History of UFCW 401

Interviews from people in the Meatpacking Industry

UFCW 401 was born as Retail Clerks International Union (RCIU) Local 401 in 1953 with the certification of a Safeway grocery store in Edmonton. Over the next few years, the local organizes most Safeway stores in northern Alberta. Local 397 represented grocery workers in southern Alberta. The name changed to UFCW 401 in 1979 with the U.S. merger of RCIU with Amalgamated Meat Cutters and Butcher Workmen (AMC). In 1984 Local 397 merges with 401 to create a single Safeway union. By the late 1980s other mergers lead to 401 being the sole representative of grocery workers in Alberta.


Check-Out Counter – Oliver’s Safeway – Edmonton, 1974 PAA: GR1989.0516/549 #1

A 1996 strike against Safeway, perceived to be a failure by many, sparked a change in strategy within Local 401. They began organizing workers outside of the grocery industry and take a more militant approach to representing workers. Between 2000 and 2015 membership more than doubled. In that period they engaged in 10 strikes, many high profile and acrimonious, amounting to 215,000 lost person-days. One of these strikes included the first-contract strike at Lakeside Packers.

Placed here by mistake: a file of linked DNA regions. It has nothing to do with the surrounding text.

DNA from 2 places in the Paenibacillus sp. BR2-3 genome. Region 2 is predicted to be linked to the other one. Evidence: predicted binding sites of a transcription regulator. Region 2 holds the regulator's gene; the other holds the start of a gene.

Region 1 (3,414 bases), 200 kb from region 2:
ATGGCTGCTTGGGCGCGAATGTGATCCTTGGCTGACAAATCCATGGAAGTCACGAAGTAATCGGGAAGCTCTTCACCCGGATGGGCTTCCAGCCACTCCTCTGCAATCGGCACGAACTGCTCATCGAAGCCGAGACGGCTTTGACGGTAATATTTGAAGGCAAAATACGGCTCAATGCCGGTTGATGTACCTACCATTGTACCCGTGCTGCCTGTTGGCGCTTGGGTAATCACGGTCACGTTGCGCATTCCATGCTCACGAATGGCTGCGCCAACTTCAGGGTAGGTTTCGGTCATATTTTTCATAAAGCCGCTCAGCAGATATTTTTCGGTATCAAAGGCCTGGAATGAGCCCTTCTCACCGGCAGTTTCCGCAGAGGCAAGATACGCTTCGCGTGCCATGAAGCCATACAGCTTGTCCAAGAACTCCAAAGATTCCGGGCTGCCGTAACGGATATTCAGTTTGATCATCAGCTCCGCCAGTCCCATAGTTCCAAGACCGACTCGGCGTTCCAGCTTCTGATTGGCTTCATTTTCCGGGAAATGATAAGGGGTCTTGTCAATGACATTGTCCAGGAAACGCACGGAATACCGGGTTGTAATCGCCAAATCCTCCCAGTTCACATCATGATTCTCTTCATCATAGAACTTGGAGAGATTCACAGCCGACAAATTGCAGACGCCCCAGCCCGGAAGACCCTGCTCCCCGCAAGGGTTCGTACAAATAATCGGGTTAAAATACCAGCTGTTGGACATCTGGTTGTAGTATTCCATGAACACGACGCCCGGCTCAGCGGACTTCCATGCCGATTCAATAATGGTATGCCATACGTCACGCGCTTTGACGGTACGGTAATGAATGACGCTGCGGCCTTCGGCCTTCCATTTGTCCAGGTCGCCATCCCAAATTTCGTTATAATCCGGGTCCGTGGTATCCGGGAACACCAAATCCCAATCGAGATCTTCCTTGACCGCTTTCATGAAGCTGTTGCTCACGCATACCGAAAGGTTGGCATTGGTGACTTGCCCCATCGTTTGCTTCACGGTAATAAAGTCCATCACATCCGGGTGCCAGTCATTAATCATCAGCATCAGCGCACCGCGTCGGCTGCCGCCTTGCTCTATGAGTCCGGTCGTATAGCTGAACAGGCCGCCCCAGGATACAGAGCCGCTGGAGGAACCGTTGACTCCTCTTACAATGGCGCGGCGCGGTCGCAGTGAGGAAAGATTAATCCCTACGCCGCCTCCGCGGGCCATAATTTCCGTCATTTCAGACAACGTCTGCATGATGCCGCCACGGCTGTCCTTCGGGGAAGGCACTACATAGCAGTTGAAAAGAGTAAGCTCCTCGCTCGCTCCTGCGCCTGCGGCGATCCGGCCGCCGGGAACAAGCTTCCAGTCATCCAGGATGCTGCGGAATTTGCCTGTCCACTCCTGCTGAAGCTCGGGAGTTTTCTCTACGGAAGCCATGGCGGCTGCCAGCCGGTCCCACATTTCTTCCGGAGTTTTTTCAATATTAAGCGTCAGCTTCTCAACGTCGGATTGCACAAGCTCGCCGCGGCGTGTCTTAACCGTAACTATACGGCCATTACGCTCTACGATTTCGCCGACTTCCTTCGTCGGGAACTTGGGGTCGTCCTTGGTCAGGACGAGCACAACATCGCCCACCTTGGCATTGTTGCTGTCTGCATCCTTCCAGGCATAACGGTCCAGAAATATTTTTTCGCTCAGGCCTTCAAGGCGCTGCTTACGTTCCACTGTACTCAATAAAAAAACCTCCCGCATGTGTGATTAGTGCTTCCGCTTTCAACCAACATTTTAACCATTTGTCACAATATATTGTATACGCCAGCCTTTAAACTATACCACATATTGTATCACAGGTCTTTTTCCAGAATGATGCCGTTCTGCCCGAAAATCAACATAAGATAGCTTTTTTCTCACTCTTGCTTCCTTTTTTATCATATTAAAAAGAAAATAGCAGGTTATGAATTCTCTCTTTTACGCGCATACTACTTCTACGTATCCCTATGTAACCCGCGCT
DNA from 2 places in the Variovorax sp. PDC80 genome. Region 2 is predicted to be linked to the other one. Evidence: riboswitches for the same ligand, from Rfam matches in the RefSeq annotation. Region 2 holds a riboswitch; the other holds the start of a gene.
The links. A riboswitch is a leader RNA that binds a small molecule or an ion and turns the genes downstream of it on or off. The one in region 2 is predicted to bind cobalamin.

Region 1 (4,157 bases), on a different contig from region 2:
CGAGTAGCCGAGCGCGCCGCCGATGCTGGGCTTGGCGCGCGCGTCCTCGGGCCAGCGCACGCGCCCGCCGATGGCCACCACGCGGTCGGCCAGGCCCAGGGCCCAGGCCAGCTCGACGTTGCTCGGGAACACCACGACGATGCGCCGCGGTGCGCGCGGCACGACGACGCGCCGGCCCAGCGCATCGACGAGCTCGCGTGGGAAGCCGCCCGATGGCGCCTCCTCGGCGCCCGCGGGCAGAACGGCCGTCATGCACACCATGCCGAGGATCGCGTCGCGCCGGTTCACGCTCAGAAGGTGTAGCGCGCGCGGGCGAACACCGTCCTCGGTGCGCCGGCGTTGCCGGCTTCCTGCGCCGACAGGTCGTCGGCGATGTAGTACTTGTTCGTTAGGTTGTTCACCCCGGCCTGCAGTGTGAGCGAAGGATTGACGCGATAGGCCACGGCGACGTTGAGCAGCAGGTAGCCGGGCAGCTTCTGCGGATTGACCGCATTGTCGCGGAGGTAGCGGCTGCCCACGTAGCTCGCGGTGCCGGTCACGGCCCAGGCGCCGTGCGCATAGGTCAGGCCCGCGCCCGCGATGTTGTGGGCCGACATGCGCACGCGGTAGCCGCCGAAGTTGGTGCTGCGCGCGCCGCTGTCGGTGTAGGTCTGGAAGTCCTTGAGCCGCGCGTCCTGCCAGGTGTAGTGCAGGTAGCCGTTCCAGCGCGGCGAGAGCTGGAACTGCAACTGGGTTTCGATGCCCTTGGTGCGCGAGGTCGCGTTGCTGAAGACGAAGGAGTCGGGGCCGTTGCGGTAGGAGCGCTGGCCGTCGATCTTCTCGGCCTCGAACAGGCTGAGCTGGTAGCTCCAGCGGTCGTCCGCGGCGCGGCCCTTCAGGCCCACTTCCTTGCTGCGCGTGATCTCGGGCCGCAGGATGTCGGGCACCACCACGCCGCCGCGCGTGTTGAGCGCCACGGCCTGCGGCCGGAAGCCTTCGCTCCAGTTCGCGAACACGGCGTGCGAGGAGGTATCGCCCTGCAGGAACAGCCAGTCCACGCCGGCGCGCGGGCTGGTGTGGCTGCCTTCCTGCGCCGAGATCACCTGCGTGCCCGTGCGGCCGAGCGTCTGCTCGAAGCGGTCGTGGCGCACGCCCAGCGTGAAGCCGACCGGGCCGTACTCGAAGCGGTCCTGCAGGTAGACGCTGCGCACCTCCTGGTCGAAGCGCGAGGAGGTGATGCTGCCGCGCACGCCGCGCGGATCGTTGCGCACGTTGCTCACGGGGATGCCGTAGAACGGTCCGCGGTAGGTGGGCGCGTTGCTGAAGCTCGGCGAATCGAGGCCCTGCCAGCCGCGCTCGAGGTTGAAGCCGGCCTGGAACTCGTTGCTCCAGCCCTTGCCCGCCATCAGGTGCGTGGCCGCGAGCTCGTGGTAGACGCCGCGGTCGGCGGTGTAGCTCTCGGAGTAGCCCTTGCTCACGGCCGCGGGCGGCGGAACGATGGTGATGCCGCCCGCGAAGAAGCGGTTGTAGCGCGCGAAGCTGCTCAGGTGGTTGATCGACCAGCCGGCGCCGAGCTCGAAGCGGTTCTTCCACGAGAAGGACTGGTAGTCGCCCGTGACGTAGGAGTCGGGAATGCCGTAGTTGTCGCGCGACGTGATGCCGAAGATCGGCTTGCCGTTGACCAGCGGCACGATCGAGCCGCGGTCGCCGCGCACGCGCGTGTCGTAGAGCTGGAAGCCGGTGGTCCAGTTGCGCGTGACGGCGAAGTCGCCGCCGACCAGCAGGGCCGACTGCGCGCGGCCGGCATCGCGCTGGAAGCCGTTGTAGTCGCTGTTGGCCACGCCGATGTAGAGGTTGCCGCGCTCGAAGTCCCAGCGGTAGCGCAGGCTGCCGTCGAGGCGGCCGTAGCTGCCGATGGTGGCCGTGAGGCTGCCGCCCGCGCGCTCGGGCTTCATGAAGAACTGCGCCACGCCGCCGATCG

In 2017, UFCW 1118, the local representing most meatpacking workers, merged with Local 401, creating a single province-wide local for all UFCW members in the province. In 2020, Local 401 was the largest private sector union local in Alberta with almost 35,000 members.

Interviews from people in the Meatpacking Industry

Read ALHI’s pamphlet: On the Line: Struggles of Alberta’s Packing Plant Workers

Watch ALHI’s documentary videos: Unionize to Survive. Alberta’s Summer of ‘86. Lakeside Packers: the Organizing Drive. Lakeside Packers: the 2005 Strike.

See also: Meatpacking Unions in Alberta; Temporary Foreign Workers

Photos by Mike Tulley of the Gainers strike in 1986.

Summer of ’86 Commemoration workshops held by ALHI in 2016

Visit: Packingtown Edmonton